Yet, before proceeding to a further discussion on the Year of Faith, it is necessary to examine, from a unique perspective, the present crisis in which society finds itself; that with respect to its connection to the question of God. The new evangelization cannot think that this question lies beyond its field. In contrast to the past, today we do not encounter great systems of atheism, if they were ever great; hence, the question of God needs to be addressed in a different way. Today God is not denied, but is unknown. In some respects, it could be said that, paradoxically, interest in God and in religion has grown. Nevertheless, what I note is the strong emotive connotation and declining religion in the plural; there is no interest in a religion and much less for the theme of the ‘true religion’; what seems to count are, rather, religious experiences. People are looking for different modalities of religion, selected by everyone taking up that which they find pleasing in the sense of ensuring for them that religious experience which they find more satisfying on the basis of their interests or needs at the moment. To this must be added that, especially for the younger generations, their horizon of understanding is characterized by a mentality strongly influenced by scientific research and by technology. These achievements, unfortunately, already hold the upper hand, even with respect to the basic elements of grammar and to culture in general. Thus, the new evangelization requires the capacity to know how to give an explanation of our own faith, showing Jesus Christ, the Son of God, the sole savior of humanity. To the extent that we are capable of this, we will be able to offer our contemporaries the response they are awaiting. The new evangelization begins once more from this point, from the conviction that grace acts upon us and transforms us to the point of bringing about a conversion of heart, and of the credibility of our witness. Looking to the future with the certainty of hope is what enables us to remain rooted neither in a sort of romanticism which only looks to the past nor to give way to a utopia because we are bemused by hypotheses which cannot find any confirmation. Faith calls for commitment today while we live; for this reason not to accept it would be a matter of ignorance or fear. However, for us Christians such a reaction is not permitted. Hiding away in our churches might bring us some consolation, but it would render Pentecost vain. It is time to throw open wide the doors and to return to announcing the resurrection of Christ, whose witnesses we are. As the holy bishop Ignatius wrote, “It is not enough to be called Christians; we must be Christians in fact.” If someone today wants to recognize Christians, he must be able to do so not on the basis of their intentions, but on the basis of their commitment in the faith.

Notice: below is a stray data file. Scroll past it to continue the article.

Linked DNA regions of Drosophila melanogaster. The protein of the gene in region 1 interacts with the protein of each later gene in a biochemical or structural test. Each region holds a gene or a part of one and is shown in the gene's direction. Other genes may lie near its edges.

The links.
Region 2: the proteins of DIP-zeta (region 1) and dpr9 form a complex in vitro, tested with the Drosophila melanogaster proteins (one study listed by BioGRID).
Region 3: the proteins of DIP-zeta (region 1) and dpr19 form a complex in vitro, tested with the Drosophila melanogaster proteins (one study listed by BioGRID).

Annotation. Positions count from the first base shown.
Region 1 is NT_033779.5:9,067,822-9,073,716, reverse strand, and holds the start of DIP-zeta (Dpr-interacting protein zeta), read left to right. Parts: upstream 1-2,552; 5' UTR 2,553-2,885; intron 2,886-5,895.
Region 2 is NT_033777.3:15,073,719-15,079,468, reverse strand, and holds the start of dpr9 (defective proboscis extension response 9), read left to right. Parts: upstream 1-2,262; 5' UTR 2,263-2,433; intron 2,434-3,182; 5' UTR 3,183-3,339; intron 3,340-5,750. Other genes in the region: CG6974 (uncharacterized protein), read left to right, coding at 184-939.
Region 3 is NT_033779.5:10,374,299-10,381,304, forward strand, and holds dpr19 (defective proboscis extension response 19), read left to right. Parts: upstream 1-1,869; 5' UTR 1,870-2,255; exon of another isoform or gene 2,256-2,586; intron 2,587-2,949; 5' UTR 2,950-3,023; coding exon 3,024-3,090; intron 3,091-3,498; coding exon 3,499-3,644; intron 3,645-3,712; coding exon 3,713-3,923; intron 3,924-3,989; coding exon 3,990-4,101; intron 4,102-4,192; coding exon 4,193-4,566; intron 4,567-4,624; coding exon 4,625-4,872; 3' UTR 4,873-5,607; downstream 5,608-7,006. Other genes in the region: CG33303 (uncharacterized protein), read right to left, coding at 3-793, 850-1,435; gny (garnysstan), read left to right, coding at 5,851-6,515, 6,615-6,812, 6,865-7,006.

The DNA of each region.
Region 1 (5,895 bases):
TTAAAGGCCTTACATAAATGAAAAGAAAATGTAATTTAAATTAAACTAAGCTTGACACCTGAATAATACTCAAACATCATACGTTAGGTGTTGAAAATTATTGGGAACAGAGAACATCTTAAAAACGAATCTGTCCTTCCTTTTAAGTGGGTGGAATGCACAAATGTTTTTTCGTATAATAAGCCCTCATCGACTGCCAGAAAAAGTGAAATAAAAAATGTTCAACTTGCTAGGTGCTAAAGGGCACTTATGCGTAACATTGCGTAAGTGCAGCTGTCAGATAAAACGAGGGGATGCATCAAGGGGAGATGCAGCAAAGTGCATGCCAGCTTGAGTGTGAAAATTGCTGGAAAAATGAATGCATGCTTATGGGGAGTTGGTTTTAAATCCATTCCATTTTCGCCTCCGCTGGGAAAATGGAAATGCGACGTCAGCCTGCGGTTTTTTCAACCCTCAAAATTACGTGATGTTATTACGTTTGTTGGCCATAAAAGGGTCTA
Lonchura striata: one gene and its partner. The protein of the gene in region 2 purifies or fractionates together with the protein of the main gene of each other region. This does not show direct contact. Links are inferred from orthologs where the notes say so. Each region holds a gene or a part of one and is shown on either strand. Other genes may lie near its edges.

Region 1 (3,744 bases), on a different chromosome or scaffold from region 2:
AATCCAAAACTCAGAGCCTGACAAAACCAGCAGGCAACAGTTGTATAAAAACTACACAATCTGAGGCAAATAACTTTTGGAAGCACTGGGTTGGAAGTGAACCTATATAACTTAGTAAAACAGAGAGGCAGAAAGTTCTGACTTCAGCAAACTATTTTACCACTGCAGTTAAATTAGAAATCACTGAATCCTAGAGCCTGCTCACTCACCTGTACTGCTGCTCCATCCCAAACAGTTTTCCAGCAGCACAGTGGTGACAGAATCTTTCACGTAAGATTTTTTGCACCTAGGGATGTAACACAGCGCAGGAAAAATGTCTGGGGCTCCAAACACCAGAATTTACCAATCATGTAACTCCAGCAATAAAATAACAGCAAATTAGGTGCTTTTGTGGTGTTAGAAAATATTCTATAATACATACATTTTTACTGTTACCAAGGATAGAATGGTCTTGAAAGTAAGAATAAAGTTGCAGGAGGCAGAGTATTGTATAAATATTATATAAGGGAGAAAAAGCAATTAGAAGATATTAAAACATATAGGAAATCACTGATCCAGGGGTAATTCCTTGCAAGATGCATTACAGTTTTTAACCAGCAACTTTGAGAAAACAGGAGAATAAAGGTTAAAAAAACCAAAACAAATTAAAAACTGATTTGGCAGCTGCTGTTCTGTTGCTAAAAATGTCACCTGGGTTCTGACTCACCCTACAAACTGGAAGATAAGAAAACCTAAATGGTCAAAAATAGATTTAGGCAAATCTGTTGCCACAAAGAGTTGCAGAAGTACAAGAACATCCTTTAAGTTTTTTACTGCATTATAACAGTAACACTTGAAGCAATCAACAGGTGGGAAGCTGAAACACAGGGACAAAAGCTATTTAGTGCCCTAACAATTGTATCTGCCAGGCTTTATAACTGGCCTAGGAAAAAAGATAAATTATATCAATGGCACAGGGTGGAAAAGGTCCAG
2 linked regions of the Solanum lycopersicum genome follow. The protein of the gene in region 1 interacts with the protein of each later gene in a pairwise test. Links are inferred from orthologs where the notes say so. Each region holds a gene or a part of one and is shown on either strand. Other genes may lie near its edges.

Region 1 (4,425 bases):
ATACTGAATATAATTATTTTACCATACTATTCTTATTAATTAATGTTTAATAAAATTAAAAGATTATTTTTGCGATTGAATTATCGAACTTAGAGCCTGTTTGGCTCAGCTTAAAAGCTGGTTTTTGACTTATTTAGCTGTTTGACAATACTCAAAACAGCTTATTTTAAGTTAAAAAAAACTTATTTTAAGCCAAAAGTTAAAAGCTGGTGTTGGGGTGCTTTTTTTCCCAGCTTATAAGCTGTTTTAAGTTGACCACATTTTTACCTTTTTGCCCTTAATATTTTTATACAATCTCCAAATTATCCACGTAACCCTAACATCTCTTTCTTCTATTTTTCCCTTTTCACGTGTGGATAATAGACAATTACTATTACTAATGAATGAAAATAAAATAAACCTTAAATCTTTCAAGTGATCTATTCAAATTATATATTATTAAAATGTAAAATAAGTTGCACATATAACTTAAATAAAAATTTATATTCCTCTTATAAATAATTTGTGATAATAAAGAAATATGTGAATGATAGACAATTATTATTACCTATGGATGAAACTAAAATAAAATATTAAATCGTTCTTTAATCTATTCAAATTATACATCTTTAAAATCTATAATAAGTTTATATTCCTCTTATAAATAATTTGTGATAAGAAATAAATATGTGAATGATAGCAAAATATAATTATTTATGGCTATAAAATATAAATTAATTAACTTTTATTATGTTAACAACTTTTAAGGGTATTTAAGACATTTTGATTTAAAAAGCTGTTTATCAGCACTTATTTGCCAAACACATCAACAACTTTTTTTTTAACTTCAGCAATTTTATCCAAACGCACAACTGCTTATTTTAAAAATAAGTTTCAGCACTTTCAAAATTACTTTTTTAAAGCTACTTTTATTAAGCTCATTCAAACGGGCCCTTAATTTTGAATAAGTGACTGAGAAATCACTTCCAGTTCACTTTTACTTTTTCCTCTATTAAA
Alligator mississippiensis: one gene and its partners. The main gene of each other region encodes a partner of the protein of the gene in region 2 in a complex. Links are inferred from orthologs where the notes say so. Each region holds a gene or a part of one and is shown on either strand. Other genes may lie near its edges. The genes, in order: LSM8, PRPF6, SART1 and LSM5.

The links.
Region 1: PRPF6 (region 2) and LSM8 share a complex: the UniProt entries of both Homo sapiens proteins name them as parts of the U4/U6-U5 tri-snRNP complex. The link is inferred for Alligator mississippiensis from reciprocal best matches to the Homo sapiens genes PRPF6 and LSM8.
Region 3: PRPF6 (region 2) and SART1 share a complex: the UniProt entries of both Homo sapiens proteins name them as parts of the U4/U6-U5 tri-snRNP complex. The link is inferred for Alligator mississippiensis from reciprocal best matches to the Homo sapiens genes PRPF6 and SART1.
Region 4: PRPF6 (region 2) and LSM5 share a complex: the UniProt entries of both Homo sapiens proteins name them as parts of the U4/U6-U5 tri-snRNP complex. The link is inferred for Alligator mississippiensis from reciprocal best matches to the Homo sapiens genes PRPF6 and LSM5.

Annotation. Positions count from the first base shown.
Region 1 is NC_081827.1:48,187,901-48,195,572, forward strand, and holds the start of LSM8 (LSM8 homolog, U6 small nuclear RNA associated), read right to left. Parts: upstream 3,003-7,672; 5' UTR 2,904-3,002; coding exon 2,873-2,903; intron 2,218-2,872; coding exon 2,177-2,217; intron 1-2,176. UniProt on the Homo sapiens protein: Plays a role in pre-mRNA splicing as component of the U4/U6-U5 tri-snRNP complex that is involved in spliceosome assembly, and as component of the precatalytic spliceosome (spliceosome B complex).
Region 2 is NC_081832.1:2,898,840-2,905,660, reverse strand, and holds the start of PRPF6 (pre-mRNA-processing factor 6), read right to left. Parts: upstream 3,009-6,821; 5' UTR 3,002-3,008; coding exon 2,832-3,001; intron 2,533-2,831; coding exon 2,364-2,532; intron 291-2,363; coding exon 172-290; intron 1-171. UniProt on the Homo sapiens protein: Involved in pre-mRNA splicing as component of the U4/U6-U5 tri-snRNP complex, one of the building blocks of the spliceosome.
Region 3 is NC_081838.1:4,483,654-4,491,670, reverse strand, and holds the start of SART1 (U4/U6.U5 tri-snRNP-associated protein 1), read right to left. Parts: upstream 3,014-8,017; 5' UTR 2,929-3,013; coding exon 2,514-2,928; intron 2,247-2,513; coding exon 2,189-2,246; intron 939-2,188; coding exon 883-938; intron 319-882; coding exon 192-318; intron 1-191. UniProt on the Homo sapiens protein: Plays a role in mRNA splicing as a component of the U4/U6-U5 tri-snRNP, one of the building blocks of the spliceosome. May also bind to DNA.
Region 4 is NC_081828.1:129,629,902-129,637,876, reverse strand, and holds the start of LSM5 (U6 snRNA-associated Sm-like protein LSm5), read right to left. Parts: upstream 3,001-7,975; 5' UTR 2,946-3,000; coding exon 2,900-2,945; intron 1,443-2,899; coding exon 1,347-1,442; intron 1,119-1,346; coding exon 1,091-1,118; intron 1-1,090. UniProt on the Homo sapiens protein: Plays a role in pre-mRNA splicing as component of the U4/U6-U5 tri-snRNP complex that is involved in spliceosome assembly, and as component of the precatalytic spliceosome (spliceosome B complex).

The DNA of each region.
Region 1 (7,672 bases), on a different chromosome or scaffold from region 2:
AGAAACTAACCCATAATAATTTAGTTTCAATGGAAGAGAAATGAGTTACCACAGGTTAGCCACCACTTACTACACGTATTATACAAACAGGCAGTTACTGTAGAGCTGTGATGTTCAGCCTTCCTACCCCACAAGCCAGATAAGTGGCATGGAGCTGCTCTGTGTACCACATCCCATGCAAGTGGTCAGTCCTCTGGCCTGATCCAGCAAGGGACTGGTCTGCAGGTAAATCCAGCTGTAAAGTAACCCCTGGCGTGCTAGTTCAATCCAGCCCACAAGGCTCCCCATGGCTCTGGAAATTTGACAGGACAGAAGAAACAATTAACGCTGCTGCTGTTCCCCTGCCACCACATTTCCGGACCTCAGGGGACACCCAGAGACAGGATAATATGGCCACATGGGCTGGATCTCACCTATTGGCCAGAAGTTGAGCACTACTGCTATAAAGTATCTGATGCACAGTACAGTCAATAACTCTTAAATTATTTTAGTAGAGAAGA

It is precisely this commitment in the faith, about which St. Ignatius of Antioch spoke so eloquently at the end of the first century, that the Year of Faith seeks to inspire in the hearts of those who do not know God and seeks to increase in the hearts of those who already believe. The Holy Father, in his Apostolic Letter Porta Fidei announcing the Year of Faith, beautifully expresses the Year’s aim, its grounding in Christ, and its relationship to the new evangelization. The Year of Faith, which commemorates both the fiftieth anniversary of the opening of the Second Vatican Council and the twentieth anniversary of the promulgation of the Catechism of the Catholic Church, he notes: “Is a summons to an authentic and renewed conversion to the Lord, the one Savior of the world. In the mystery of his death and resurrection, God has revealed in its fullness the Love that saves and calls us to conversion of life through the forgiveness of sins (cf. Acts 5:31). For Saint Paul, this Love ushers us into a new life…. Through faith, this new life shapes the whole of human existence according to the radical new reality of the resurrection…. ‘Faith working through love’ (Gal 5:6) becomes a new criterion of understanding and action that changes the whole of man’s life. [It] is the love of Christ that fills our hearts and impels us to evangelize. Today as in the past, he sends us through the highways of the world to proclaim his Gospel to all the peoples of the earth. Through his love, Jesus Christ attracts to himself the people of every generation: in every age he convokes the Church, entrusting her with the proclamation of the Gospel by a mandate that is ever new. Today too, there is a need for stronger ecclesial commitment to new evangelization in order to rediscover the joy of believing and the enthusiasm for communicating the faith. In rediscovering his love day by day, the missionary commitment of believers attains force and vigour that can never fade away (Porta Fidei, no. 6).”